There is broad agreement among the religious groups that divorce is morally acceptable, but Mormons are the least likely to say this, at 55%. Just shy of nine in 10 Jewish and nonreligious Americans believe divorce is OK. Jews, on the other hand, are least likely to say the death penalty is morally acceptable (54%), while Mormons (79%) are most likely to believe it is. The five groups show little variation in their views of the morality of medical testing on animals and wearing clothes made from animal fur.

Jews and those with no religion are also more likely than the other religious groups to see suicide, cloning humans, polygamy and extramarital sex as morally acceptable.

Mormons Distinct on Morality of Premarital Sex, Gambling

On three other moral issues -- premarital sex, gambling and stem cell research -- Mormons are alone in saying the practices are not morally acceptable. The percentage of Mormons believing stem cell research is moral falls just under the majority threshold at 46%. Mormons are far less likely to condone gambling (37%) and premarital sex (29%).

Moral Issues on Which Mormons Disagree With Other Major U.S. Religious Groups
Percentage saying each is "morally acceptable"
No religion Jewish Catholic Protestant Mormon
% % % % %
Gambling 81 81 74 56 37
Premarital sex 88 83 68 50 29
Stem cell research 78 85 60 54 46
2001-2016 Gallup Values and Beliefs polls

Jews and nonreligious Americans are more liberal than Protestants and Catholics on these three issues. A solid majority of Catholics believe each is morally acceptable, while at or slightly more than half of Protestants agree.

Implications

The United States is one of the more religious western nations, and Americans' religious identity influences the way they view matters of morality. The Mormon religion and many Protestant faiths promote strict moral codes that frown on abortion and out-of-wedlock births, with those values mostly endorsed by adherents of those religions. Catholic Church doctrine also instructs Catholics how to think about moral issues, but American Catholics' views on many moral issues, including premarital sex, the death penalty and gay-lesbian relations, do not reflect the church's positions. Nevertheless, Catholics tend to be more conservative on morality than those with no religion and Jewish Americans.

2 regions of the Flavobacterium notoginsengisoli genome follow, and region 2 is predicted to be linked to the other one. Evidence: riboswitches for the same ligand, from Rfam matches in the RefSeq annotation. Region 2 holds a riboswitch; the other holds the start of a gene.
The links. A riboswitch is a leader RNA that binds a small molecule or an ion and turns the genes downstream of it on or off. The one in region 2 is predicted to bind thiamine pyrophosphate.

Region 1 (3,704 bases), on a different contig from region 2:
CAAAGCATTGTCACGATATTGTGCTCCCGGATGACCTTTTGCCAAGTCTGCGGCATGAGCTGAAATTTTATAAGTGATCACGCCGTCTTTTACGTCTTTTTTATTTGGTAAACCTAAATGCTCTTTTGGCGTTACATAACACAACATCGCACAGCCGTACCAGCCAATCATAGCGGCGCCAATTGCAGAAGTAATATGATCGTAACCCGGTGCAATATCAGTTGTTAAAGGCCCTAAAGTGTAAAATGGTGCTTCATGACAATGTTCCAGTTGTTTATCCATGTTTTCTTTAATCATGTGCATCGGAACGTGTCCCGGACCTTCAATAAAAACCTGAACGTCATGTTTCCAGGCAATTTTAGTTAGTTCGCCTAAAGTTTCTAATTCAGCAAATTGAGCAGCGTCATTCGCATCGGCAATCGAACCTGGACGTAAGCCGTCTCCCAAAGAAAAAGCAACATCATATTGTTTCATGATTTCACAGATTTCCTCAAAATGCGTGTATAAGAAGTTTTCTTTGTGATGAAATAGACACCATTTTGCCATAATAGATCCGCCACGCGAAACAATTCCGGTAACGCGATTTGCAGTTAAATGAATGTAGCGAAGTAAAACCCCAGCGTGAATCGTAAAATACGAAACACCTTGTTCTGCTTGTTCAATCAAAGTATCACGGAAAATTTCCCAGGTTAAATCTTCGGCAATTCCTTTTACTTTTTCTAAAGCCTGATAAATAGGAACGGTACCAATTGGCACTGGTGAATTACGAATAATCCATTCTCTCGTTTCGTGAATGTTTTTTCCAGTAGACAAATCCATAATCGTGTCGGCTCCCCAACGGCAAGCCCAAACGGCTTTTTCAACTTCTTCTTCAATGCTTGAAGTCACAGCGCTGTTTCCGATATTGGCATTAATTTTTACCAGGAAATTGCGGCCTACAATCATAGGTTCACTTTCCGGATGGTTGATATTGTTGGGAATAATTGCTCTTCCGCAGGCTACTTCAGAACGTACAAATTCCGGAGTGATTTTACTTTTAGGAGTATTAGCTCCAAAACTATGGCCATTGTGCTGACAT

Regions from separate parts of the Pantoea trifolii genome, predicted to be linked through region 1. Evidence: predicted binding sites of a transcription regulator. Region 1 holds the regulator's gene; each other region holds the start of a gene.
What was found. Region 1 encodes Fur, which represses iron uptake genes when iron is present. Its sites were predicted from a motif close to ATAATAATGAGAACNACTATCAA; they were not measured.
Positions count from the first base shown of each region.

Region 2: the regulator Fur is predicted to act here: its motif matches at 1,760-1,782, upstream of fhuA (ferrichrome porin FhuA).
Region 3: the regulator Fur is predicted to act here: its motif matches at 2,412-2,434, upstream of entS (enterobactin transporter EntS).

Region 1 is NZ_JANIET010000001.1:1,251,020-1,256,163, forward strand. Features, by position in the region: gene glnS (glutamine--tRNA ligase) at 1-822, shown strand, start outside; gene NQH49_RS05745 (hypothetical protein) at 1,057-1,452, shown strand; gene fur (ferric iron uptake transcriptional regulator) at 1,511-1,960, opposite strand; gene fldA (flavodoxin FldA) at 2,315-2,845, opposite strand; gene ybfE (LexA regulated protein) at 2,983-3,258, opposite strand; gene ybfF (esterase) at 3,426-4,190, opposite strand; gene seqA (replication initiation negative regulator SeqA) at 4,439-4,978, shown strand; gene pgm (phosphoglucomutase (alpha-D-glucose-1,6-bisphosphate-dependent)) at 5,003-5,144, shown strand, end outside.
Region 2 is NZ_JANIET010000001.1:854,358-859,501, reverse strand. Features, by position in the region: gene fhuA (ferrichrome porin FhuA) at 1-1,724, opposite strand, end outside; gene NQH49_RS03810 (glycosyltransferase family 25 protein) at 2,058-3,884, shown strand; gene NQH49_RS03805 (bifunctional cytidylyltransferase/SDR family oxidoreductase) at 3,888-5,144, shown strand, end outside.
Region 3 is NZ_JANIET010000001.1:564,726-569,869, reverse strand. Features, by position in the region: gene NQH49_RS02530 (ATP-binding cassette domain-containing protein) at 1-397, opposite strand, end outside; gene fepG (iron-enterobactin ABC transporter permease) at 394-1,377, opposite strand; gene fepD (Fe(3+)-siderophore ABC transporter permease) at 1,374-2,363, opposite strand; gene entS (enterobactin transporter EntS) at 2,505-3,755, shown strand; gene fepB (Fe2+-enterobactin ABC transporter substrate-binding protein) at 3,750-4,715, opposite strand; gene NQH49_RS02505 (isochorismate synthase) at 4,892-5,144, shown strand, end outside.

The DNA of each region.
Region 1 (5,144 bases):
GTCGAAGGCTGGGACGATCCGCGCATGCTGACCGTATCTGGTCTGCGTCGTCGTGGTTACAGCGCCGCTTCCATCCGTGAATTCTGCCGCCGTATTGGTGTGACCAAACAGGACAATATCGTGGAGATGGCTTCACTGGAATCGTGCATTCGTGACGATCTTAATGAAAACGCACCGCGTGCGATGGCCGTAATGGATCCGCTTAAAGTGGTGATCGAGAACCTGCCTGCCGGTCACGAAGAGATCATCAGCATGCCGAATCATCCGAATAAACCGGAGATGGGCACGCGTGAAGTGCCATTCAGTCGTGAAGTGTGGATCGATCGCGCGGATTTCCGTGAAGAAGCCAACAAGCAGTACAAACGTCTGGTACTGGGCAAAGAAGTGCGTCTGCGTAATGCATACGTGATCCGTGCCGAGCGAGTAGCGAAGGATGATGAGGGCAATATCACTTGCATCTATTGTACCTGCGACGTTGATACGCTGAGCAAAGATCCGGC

Trends in U.S. religious identification -- particularly the increasing percentage of Americans without a religious preference -- have occurred at the same time as the movement toward more liberal attitudes on moral issues over the last 15 years. The explanations for both of these trends is most likely complex, having to do with genuine cultural shifts, differences in what survey respondents are willing to tell interviewers, demographic changes and other factors. Whatever the reasons behind these trends, it is probably more likely that they will continue in the same direction, with fewer Americans being religious and more espousing liberal views on morality, than that these trends will reverse course in the future.

Historical data are available in Gallup Analytics.

Survey Methods

Results for this Gallup poll are based on combined telephone interviews in Gallup's 2001 through 2016 annual Values and Beliefs poll, conducted each May with random samples of U.S. adults, aged 18 and older, living in all 50 U.S. states and the District of Columbia.

For results based on the total sample of 16,754 national adults, the margin of sampling error is ±1 percentage point at the 95% confidence level.

For results based on the total sample of 9,161 Protestants, the margin of sampling error is ±1 percentage point at the 95% confidence level.

For results based on the total sample of 3,893 Catholics, the margin of sampling error is ±2 percentage points at the 95% confidence level.

For results based on the total sample of 438 Jews, the margin of sampling error is ±6 percentage points at the 95% confidence level.

For results based on the total sample of 295 Mormons, the margin of sampling error is ±7 percentage points at the 95% confidence level.

For results based on the total sample of 1,915 adults with no religious preference, the margin of sampling error is ±3 percentage points at the 95% confidence level.

All reported margins of sampling error include computed design effects for weighting.

View survey methodology, complete question responses and trends.

Learn more about how the Gallup Poll Social Series works.